Only two games into the NFL season, and the Indianapolis Colts are showcasing encouraging offensive rhythm. Rookie head coach Shane Steichen put in an extremely efficient game plan that put the Colts in an early lead on Sunday afternoon. Perhaps the most impressive part for the offense was that both rookie quarterback Anthony Richardson and veteran backup Garnder Minshew looked comfortable in their command of the offense, putting points on the board.
Colts fans have become accustomed to slow starts, both in games and to start a season, so it’s understandable for there to be some relief after this divisional win.
Let’s start with Anthony Richardson. There’s a certain poise and composure with which Richardson operates on the field. Two games in, and Richardson is moving the chains, making intelligent decisions, and posing a dual threat with his arms and legs. Before the unfortunate concussion, that second touchdown run showed another early example of his ability to generate offense with his athleticism and take advantage of what the defense gave him.
While this is the second game in a row where he has dealt with some injury, our story earlier this week remains accurate. Nothing about Richardson’s mobility caused his injury. He needs to learn to protect himself and shouldn’t have been surprised by the lick he took at the goal line. If he had leaned into the contact, he would have neuralized the blow and not fallen in a way that resulted in his head slamming off the turf.
But football is a team sport. And every great quarterback needs a dependable backup to step in when the situation demands. Enter Gardner Minshew. When Richardson left the game, there might have been a few murmurs of apprehension. But Minshew stepped up and led the Colts to yet another touchdown. His comfort and adaptability within Steichen’s offensive scheme were evident throughout the game. With Minshew under center, the Colts didn’t miss a beat.
OFFENSIVE LINE AND ZACK MOSS
The offensive surge wasn’t just limited to the passing game. Credit must be given to the Colts’ offensive line. They played well, keeping the pocket mostly clean for Richardson and Minshew and paving the way for running back Zack Moss. Remember, Moss is coming off a broken arm sustained during training camp. He ran with power and refused to go down on first contact.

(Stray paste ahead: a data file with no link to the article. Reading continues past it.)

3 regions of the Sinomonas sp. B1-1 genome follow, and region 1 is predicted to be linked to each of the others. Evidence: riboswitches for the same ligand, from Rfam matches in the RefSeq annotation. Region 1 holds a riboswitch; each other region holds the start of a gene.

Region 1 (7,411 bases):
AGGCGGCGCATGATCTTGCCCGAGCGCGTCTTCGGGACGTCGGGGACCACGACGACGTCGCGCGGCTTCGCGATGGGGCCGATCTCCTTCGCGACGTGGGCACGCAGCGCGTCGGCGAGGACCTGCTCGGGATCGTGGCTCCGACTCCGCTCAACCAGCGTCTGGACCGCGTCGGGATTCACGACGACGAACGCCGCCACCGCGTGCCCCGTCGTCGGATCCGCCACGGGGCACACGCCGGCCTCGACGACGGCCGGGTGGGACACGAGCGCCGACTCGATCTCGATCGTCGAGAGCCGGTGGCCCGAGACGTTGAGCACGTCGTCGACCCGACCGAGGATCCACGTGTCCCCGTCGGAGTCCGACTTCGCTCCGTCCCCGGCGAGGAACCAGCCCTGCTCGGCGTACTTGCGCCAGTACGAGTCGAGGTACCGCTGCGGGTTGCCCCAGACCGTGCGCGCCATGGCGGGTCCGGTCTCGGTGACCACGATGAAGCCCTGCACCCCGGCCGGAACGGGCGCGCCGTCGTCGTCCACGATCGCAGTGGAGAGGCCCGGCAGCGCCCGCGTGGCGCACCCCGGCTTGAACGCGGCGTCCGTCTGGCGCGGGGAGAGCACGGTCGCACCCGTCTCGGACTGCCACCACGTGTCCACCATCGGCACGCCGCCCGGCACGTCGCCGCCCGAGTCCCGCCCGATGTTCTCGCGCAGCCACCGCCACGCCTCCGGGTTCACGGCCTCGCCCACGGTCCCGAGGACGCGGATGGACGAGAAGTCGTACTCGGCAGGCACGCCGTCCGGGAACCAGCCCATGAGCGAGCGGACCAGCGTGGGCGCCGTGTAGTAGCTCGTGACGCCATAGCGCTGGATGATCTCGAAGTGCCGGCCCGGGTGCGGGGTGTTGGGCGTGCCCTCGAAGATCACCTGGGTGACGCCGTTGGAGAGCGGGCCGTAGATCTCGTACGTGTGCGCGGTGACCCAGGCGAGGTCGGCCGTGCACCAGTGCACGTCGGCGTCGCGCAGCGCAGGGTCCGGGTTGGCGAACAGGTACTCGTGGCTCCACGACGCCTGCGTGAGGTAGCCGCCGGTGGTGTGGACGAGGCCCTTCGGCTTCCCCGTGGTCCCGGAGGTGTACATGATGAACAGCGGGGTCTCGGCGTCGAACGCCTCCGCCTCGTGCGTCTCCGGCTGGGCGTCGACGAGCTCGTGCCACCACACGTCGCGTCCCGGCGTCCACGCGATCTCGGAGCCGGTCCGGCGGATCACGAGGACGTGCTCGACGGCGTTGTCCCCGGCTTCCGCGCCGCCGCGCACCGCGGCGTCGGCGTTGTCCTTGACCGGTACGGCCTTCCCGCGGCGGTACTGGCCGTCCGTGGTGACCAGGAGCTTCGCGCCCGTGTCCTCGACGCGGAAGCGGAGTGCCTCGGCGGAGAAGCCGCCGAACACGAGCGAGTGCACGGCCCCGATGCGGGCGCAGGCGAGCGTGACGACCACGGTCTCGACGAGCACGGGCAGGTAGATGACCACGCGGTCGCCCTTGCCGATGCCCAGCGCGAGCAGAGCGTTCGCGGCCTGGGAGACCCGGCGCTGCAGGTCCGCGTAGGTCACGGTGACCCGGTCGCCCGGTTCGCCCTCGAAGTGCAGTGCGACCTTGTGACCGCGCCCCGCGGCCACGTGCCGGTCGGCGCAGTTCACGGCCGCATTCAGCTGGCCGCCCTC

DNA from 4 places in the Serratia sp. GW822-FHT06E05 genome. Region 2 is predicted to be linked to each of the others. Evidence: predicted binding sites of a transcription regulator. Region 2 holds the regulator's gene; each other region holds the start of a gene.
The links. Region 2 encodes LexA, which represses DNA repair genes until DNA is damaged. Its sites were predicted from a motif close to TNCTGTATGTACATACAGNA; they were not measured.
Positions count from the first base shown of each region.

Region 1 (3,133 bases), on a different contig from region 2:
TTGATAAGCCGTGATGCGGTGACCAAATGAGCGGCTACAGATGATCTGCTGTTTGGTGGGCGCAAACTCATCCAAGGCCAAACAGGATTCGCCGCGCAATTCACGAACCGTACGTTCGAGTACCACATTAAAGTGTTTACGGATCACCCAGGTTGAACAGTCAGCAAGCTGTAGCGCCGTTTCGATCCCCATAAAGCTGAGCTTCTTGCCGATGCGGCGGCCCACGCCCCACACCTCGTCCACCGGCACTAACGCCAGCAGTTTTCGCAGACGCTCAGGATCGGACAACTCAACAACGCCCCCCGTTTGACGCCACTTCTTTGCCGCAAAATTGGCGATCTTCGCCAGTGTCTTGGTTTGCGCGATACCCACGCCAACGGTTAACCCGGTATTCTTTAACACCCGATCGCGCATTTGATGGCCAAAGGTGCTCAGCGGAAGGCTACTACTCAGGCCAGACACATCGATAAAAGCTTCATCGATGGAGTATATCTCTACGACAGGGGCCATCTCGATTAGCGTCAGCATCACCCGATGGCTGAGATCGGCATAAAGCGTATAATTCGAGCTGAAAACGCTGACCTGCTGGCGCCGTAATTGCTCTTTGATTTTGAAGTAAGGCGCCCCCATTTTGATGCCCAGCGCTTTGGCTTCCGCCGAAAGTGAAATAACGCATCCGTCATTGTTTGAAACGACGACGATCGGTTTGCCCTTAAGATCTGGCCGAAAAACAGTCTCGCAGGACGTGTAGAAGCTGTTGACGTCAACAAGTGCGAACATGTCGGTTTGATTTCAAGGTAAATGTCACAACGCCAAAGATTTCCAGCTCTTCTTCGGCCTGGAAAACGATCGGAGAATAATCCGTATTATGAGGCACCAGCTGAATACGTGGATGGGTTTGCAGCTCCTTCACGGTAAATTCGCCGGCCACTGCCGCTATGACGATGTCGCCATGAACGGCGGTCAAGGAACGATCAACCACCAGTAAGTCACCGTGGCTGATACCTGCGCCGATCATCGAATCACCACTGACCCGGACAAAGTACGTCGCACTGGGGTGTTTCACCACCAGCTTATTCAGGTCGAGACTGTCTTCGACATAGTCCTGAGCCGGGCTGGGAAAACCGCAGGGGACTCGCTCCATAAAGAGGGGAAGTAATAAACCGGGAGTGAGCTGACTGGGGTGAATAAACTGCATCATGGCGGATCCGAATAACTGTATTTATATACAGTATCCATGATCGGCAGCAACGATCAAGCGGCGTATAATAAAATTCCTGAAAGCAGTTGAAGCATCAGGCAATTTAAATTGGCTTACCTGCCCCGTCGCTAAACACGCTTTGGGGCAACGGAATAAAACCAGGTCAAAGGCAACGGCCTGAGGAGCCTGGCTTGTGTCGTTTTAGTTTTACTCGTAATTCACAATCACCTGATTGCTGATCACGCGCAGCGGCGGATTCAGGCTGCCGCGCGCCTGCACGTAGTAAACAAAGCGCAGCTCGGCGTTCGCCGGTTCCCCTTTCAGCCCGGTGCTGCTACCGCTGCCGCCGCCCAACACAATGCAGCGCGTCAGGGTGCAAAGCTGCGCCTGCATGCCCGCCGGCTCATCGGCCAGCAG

Outside of the offensive game plan, one coaching move in particular stood out. On the Colts’ second offensive possession of the fourth quarter, a quick first down behind two Zack Moss runs started to really create an issue of time for opposing rookie head coach Demeco Ryans and the Houston Texans. On the second set of downs, the Colts fell one yard short of a second first down and immediately sent out the punt team. Steichen pivoted on that plan, rushed the offense back onto the field to get set quickly, and threatened to rush for the first down.
With only seconds remaining on the play clock, Ryans took a timeout to ensure his defense was ready. This is precisely what Steichen had hoped for, as he would have likely allowed the play clock to run down and taken the delay of game penalty - leading to a punt. One less timeout for Houston, down 11 points, with less than 7 minutes remaining, took some wind out of Houston’s sails after they scored a touchdown earlier in the quarter to cut into the Colts lead.
PREVENT = ALLOW DEFENSE
However, every game has its challenges. As the Colts shifted into ball control mode, things started to wobble. The prevent defense showed some cracks, but when doesn’t it? I hate the prevent scheme. I know its purpose, but far too often, it simply allows the opposing team to do whatever they want and seems to hope time will run out.
Fans will have to monitor Anthony Richardson’s progress in the concussion protocol. It seems likely that the Colts will be cautious with him, given what they invested in him early in the draft, and that he has largely shown promise in his first two games. If Steichen can build off of this, continue to expand the playbook (likely), and maybe even get Jonathan Taylor back onto the field - this offense could be further ahead of schedule than most could have hoped.